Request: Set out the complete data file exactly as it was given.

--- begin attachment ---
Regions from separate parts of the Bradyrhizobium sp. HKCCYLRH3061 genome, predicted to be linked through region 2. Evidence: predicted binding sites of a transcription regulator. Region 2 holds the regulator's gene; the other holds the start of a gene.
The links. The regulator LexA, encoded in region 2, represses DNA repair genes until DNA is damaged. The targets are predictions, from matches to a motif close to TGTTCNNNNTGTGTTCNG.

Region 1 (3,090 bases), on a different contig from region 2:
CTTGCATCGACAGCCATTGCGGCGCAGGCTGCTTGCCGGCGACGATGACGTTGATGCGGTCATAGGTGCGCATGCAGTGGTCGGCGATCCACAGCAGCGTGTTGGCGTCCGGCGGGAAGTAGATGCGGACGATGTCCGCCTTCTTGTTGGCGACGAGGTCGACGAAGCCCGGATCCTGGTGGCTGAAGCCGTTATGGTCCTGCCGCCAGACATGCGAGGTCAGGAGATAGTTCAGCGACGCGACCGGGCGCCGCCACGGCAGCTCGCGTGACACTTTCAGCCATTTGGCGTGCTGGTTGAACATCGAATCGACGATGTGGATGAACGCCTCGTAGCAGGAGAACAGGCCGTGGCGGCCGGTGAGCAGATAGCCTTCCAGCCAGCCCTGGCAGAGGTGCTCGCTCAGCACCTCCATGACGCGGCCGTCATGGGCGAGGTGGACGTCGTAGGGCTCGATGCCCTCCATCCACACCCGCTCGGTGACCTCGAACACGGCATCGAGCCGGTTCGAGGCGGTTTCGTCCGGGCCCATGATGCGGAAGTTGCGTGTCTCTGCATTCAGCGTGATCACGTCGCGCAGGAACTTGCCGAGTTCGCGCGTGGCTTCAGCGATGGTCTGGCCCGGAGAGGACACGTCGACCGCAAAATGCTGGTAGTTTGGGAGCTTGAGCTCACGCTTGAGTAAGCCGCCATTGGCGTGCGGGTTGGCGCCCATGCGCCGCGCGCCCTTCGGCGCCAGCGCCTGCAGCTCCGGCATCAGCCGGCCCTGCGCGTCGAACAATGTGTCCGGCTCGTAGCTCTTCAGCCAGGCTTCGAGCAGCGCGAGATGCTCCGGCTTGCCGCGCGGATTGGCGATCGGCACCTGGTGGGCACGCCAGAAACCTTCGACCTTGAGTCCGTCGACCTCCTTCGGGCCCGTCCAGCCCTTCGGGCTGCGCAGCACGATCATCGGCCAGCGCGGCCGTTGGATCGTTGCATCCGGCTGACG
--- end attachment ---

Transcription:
Regions from separate parts of the Bradyrhizobium sp. HKCCYLRH3061 genome, predicted to be linked through region 2. Evidence: predicted binding sites of a transcription regulator. Region 2 holds the regulator's gene; the other holds the start of a gene.
The links. The regulator LexA, encoded in region 2, represses DNA repair genes until DNA is damaged. The targets are predictions, from matches to a motif close to TGTTCNNNNTGTGTTCNG.

Region 1 (3,090 bases), on a different contig from region 2:
CTTGCATCGACAGCCATTGCGGCGCAGGCTGCTTGCCGGCGACGATGACGTTGATGCGGTCATAGGTGCGCATGCAGTGGTCGGCGATCCACAGCAGCGTGTTGGCGTCCGGCGGGAAGTAGATGCGGACGATGTCCGCCTTCTTGTTGGCGACGAGGTCGACGAAGCCCGGATCCTGGTGGCTGAAGCCGTTATGGTCCTGCCGCCAGACATGCGAGGTCAGGAGATAGTTCAGCGACGCGACCGGGCGCCGCCACGGCAGCTCGCGTGACACTTTCAGCCATTTGGCGTGCTGGTTGAACATCGAATCGACGATGTGGATGAACGCCTCGTAGCAGGAGAACAGGCCGTGGCGGCCGGTGAGCAGATAGCCTTCCAGCCAGCCCTGGCAGAGGTGCTCGCTCAGCACCTCCATGACGCGGCCGTCATGGGCGAGGTGGACGTCGTAGGGCTCGATGCCCTCCATCCACACCCGCTCGGTGACCTCGAACACGGCATCGAGCCGGTTCGAGGCGGTTTCGTCCGGGCCCATGATGCGGAAGTTGCGTGTCTCTGCATTCAGCGTGATCACGTCGCGCAGGAACTTGCCGAGTTCGCGCGTGGCTTCAGCGATGGTCTGGCCCGGAGAGGACACGTCGACCGCAAAATGCTGGTAGTTTGGGAGCTTGAGCTCACGCTTGAGTAAGCCGCCATTGGCGTGCGGGTTGGCGCCCATGCGCCGCGCGCCCTTCGGCGCCAGCGCCTGCAGCTCCGGCATCAGCCGGCCCTGCGCGTCGAACAATGTGTCCGGCTCGTAGCTCTTCAGCCAGGCTTCGAGCAGCGCGAGATGCTCCGGCTTGCCGCGCGGATTGGCGATCGGCACCTGGTGGGCACGCCAGAAACCTTCGACCTTGAGTCCGTCGACCTCCTTCGGGCCCGTCCAGCCCTTCGGGCTGCGCAGCACGATCATCGGCCAGCGCGGCCGTTGGATCGTTGCATCCGGCTGACG